• Avoiding certain movements or activities
  • Full range of shoulder motion is not possible or very difficult and/or painful
  • Sharp or aching pain or tenderness when reaching overhead
  • Shoulder and/or arm feels progressively weaker
  • Unable to raise an arm or extremely difficult
  • Daily activities such as brushing hair or reaching behind back are difficult or impossible

To learn how Torn or Strained Rotator Cuff is diagnosed, Click Here

Shoulder Dislocation

50% of all shoulder dislocations are anterior dislocations. That being said, the shoulder can dislocate forward, backward, and downward. It can also be dislocated partially or completely. Extreme rotation can cause it to simply pop out from its socket. Fighters who experience a dislocation, tend to experience a redislocation. This is because the tissue is lax or does not heal properly.


  • Popping sensation
  • Sensation of joint rolling out of the socket
  • Stinging pain
  • Numbness in the arm
  • Decreased range of motion


Anterior dislocations of the shoulder occur due to a blow to an abducted, externally rotated and extended limb. It can also occur when the fighter falls on an outstretched arm due to the force from the posterior humerus.

The arm remains abducted and externally rotated. The acromion looks prominent. Posterior dislocations happen due to a hit to the anterior shoulder. The adducted internally rotated arm bears all the load. The arm is usually in adduction, and internal rotation. Inferiors dislocations occur due to hyperabduction. It can also happen when the abducted arm is overloaded.

To learn how Shoulder Dislocation is diagnosed Click Here

Pectoralis Major Tear

The pectoralis major is a muscle that fans out over the chest and acts as adductor, flexor and internal rotator at the shoulder joint. Tears in this muscle are rare unless, a fighter attempts to lift an opponent or while lifting heavy weights or doing the bench press maneuver. It usually occurs when there’s a violent, eccentric contraction of the muscle.

  • A tearing or pop of the muscle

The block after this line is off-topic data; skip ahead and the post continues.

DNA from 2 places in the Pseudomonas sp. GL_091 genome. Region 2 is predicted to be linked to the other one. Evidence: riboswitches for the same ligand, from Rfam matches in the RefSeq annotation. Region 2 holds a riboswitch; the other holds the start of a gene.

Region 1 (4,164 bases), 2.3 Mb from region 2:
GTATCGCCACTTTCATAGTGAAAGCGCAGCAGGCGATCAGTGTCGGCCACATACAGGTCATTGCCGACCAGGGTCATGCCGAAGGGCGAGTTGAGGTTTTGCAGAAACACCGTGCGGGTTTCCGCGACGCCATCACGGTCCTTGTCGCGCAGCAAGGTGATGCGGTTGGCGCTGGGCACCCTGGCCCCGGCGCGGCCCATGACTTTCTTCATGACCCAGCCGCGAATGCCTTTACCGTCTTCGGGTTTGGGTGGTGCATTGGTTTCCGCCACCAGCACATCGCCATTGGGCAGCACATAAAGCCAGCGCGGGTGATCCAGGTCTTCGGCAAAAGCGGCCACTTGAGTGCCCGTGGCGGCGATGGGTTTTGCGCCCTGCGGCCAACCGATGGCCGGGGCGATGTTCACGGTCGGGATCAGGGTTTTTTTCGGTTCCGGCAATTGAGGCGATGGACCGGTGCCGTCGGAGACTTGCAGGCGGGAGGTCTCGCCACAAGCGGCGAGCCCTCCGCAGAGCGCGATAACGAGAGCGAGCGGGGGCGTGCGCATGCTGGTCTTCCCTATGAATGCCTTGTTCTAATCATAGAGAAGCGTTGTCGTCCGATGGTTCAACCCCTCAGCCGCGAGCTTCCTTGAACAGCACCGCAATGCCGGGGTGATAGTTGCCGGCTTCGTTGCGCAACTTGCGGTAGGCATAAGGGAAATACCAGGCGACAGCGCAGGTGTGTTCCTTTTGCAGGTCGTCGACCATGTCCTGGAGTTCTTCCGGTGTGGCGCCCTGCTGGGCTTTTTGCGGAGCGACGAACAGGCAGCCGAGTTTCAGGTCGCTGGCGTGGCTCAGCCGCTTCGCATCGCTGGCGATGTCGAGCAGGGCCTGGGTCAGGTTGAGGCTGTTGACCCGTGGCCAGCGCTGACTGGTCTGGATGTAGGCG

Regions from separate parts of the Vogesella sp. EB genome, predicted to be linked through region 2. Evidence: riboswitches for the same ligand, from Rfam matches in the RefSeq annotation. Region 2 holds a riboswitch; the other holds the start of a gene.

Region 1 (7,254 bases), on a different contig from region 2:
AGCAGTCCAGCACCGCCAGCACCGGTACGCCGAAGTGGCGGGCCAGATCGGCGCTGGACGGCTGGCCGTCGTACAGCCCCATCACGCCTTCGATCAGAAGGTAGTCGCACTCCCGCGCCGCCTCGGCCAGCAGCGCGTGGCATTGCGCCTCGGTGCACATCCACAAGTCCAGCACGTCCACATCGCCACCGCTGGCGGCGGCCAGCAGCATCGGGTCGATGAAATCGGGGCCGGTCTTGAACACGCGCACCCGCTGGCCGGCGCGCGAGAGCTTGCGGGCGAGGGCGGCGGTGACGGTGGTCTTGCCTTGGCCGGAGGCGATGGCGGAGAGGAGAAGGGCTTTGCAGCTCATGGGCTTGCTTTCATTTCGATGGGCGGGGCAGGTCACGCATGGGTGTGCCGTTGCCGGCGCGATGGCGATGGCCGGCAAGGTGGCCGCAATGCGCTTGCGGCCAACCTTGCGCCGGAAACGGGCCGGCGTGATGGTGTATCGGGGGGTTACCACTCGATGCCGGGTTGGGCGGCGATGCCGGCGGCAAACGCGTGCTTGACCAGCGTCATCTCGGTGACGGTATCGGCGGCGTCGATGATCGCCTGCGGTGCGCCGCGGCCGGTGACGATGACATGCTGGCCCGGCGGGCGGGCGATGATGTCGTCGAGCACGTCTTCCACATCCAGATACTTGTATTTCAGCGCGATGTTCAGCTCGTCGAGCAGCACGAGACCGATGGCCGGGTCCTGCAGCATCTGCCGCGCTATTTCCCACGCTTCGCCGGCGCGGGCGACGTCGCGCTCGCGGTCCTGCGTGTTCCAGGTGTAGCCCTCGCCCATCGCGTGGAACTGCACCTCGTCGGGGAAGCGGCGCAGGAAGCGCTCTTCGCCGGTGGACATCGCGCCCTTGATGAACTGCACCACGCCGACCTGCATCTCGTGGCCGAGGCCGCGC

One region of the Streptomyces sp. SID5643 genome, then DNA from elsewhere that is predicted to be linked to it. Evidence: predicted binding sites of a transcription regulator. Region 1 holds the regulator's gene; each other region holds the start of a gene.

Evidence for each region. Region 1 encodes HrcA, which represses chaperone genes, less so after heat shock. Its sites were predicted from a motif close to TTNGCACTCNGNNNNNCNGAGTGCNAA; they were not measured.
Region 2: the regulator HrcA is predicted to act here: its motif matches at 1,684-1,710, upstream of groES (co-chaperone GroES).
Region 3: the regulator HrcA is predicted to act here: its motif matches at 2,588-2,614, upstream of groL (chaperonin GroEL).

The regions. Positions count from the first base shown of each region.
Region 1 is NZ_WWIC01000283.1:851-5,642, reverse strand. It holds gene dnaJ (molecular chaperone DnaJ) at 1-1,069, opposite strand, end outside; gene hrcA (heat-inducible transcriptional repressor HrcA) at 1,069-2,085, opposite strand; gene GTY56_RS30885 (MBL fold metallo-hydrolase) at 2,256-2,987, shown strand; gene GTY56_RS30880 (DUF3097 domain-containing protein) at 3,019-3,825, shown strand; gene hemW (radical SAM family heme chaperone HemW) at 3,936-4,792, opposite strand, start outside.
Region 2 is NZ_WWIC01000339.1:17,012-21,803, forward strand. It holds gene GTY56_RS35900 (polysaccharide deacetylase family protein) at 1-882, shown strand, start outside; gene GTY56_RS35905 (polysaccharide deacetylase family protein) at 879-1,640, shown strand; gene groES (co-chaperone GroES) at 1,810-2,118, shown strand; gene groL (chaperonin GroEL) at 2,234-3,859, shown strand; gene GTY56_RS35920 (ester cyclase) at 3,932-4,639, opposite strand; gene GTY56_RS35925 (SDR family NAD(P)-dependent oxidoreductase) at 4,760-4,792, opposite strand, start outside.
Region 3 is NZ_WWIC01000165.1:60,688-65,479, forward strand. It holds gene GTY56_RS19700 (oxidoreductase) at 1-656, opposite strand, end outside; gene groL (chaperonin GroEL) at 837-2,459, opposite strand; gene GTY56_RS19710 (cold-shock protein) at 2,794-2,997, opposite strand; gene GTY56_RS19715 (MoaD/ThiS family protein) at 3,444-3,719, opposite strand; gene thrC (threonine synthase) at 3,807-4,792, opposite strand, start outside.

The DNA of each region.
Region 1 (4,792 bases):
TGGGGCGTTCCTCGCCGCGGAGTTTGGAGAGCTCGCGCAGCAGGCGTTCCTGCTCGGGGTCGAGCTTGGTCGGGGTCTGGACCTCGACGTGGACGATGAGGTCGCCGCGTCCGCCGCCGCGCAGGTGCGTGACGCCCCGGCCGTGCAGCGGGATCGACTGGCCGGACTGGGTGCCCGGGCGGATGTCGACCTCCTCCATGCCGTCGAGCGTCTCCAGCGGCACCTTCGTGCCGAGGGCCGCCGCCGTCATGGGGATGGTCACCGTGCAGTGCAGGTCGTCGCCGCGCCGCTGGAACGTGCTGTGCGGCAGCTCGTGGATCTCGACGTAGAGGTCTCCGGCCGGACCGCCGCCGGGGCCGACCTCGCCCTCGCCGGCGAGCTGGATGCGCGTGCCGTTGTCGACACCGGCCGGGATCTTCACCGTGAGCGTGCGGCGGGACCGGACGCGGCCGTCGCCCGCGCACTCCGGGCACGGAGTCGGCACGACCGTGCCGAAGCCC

• Painful motion
  • Limited range of motion
  • Chest asymmetry
  • Localized swelling
  • Ecchymosis

The pectoralis muscle is a broad, fan-shaped muscle. It has two heads, a sternal head and a clavicular head. The muscle inserts into the humerus. It is responsible for adduction, forward elevation, and internal rotation at the shoulder joint.

Excess tension on a maximally contracted muscle can cause traumatic injury to this muscle. The most common injury is the ‘bench press’ maneuver. Here the arm is abducted and externally rotated. The muscle experiences maximum tension. The injury occurs when the fighter lowers the weight down to the chest. The muscle usually ‘brakes’ the motion. If this eccentric contraction is not smooth due to muscle fatigue, the weight/person slips to one side. It results in a sudden eccentric contraction of the pectoralis major which causes it to rupture.

The muscle also tears when force is applied to a maximally contracted muscle. This happens when a fighter attempts to break a sudden fall in a tackle. It has been observed that direct trauma tears the belly of the muscle. Excess tension causes avulsion of the humeral insertion of the tendon.

To learn how Pectoralis Major Tear are diagnosed, Click Here

Shoulder Injuries | Fighting Arts Health Lab

Common Shoulder Injuries

Read more about common shoulder injuries like bursitis  by visiting our Common Injuries section.


Injuries to the shoulder are mostly diagnosed via physical exam and imaging. Since the shoulder is a cocmplex joint with many muscle, tendon and ligament attachments multiple views and imaging modalities are necessary to evaluate the bone, the cartilage, the muscles and ligaments.

Injury Related Diagnoses

Torn or Strained Rotator Cuff

Physical Exam

If degenerative tears or pain develops slowly a medical examination is required to ascertain the level of injury, best treatment, and ensure that there are no other complications such as inflamed bursa or other components such as arthritis or a “pinched nerve.”